A section of residents that The Independent spoke to said the ongoing developments in both Kayunga and Kamuli would not be in existence with the absence of Isimba dam.
One of such residents is Daisy Kisakye, a resident of Nampanyi Village, Busaana Town Council in Kayunga District.
She told The Independent that she can now access water close to her home in a borehole, reducing on the many kilometres she had to trek to fetch water in the river.
“Our lives have been eased with these boreholes,” she said.
Another resident we found at Buluya Health Centre II in Kamuli District revealed that it has been tough for them to access various health services especially those that required specialized treatment. Now, the resident said, access to health services has been eased.
Eng. Proscovia Njuki, the board chairperson of the Uganda Electricity Generation Company Ltd, a government agency behind dam construction, revealed to energy minister, Gorretti Kitutu, during a visit to Isimba hydropower station that work on 19 sites which include classroom blocks, health facilities, sanitary facilities and accommodation for teachers and health workers is at an overall physical progress of 75%.
Njuki said that though these projects under the multi-billion dollar fund, Community Development Action, were meant to cost approximately Shs5.5billion, there was a budget shortfall of Shs16.5bn in the Financial Year 2019/20.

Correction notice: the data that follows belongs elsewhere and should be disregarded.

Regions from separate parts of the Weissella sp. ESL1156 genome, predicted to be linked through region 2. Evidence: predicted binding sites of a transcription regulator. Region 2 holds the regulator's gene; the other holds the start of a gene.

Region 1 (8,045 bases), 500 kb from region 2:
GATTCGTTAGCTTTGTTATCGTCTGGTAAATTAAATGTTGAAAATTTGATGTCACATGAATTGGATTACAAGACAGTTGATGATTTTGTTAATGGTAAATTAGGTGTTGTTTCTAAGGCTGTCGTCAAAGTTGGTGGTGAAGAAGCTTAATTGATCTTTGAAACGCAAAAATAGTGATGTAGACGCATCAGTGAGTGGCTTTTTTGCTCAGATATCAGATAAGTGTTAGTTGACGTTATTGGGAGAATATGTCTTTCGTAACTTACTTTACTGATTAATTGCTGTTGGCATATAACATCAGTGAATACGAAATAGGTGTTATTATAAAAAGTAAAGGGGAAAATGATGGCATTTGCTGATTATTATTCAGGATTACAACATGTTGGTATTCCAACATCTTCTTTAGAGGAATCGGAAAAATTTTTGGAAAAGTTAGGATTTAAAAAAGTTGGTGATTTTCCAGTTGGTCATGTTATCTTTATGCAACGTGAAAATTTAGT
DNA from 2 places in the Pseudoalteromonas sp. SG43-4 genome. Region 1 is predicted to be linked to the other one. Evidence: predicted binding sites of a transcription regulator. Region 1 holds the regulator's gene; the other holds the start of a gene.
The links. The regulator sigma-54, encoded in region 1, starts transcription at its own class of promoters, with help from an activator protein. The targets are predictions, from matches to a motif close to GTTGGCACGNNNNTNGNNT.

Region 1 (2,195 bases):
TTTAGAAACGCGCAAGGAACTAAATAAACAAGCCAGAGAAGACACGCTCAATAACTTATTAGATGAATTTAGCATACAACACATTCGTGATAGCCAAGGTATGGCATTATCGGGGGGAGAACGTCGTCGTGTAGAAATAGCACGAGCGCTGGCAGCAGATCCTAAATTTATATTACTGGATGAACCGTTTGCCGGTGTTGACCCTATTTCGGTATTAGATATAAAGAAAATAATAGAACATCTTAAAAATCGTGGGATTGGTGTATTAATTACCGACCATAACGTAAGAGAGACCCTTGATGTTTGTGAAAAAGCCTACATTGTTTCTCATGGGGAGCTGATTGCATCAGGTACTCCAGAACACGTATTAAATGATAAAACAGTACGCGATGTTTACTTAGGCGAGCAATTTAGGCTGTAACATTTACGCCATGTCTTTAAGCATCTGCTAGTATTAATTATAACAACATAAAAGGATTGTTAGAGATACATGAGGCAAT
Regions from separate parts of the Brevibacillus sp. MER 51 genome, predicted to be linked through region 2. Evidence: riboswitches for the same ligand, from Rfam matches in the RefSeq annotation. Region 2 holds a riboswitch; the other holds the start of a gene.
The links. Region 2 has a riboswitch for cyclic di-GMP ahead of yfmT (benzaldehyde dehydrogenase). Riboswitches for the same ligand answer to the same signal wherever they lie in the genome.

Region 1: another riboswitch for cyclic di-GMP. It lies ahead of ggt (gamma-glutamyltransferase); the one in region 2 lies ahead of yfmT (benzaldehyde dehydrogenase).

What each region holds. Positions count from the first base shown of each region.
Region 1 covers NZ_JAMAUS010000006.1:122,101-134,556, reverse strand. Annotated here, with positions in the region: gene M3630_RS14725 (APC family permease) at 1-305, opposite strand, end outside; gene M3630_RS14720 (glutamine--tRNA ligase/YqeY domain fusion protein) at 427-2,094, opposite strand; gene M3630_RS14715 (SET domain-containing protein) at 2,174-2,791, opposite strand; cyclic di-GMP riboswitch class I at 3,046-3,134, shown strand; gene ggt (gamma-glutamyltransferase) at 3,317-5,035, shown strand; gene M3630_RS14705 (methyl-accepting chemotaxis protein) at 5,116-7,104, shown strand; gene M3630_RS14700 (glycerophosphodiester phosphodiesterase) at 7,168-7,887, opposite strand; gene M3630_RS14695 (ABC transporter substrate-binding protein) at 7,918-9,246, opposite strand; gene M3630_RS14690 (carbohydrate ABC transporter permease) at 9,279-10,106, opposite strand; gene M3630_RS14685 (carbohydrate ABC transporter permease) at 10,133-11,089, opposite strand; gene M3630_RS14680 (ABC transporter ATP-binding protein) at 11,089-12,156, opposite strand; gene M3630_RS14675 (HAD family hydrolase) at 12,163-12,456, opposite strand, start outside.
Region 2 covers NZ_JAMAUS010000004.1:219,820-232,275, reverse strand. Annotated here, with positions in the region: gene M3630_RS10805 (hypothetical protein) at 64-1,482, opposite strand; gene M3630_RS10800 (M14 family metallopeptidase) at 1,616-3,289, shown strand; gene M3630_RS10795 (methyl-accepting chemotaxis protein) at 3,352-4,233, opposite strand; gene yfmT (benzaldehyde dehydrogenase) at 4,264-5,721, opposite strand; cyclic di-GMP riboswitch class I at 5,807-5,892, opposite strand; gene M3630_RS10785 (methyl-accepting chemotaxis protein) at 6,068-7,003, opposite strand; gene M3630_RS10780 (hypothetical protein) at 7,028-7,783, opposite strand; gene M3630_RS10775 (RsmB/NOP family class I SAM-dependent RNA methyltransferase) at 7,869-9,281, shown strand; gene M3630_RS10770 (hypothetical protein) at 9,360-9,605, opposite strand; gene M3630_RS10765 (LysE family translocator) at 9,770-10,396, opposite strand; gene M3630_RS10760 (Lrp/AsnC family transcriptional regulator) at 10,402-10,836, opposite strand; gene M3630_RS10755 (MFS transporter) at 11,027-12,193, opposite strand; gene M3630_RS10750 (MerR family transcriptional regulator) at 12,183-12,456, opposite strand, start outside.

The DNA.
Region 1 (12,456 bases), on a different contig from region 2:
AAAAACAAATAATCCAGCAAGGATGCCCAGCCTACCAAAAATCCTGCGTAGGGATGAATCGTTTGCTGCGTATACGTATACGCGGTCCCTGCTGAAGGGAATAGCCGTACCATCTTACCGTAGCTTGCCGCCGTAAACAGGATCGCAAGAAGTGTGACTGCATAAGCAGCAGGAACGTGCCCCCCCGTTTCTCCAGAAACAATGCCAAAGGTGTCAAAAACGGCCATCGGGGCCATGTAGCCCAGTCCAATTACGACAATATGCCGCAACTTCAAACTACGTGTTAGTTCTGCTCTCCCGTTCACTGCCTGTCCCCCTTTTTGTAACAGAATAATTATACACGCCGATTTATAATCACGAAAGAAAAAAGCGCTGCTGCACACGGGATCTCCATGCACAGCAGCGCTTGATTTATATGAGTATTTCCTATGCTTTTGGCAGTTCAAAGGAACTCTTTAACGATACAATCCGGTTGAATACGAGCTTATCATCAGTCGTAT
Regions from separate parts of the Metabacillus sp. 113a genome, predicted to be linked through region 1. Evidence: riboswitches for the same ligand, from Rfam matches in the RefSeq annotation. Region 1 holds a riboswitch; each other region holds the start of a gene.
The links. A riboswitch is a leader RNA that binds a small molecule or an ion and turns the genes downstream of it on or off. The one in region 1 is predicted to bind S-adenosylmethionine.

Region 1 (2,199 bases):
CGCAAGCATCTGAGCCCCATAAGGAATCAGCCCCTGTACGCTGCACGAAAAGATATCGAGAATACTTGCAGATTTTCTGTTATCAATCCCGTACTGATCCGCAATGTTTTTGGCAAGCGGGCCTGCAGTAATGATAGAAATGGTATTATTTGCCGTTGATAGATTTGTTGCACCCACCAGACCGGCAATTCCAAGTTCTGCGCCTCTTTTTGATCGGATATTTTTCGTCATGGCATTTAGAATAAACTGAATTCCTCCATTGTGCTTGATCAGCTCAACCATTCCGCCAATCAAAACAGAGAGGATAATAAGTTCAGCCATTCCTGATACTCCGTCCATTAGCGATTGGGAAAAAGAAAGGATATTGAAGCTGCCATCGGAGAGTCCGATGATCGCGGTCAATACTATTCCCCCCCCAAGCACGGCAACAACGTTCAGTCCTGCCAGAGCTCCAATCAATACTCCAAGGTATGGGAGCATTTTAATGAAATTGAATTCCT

Evacuated electricity so far
Meanwhile, total energy dispatched from Isimba from January to December 2019 stood at 717.2 GWh with an average Plant Availability of 98%.
This, Njuki, said is testament to the sector’s success in job creation for especially the country’s youth while keeping a low tariff of US 4.16 Cents per kWh.
“On a daily basis, the average power taken by UETCL is 90MW of the 183MW, therefore, we are still experiencing a low demand of power being taken from the power plant,” she said.
“We implore you to continue Government’s quest for industrialization and last mile domestic connections – which will invariably spur demand for electricity.”
In relation to sales, the total revenue collected from the sale of energy from January to December 2019 stood at US$29.9million less value added tax, Njuki said.
“However, if Electricity Regulatory Authority had allowed UEGCL to bill in accordance to the Power Purchasing Agreement (PPA), we would have collected USD 36.8million less Value Added Tax,” She said.
“Therefore, we have a revenue shortfall of US$ 6.9million because we are not allowed by the Regulator to bill on a Capacity / Take-or-Pay basis in accordance with the PPA and Financing Agreements.”
This financial shortfall, Njuki, said severely affects UEGCL’s ability to pay back the loan.
Kitutu said the government is happy with the progress so far recorded as the electricity generation will supplement the government’s industrialisation.
“The bridge will connect the two districts (Kayunga and Kamuli) and thus offering an alternative crossing points but also boost trading activities,” she said.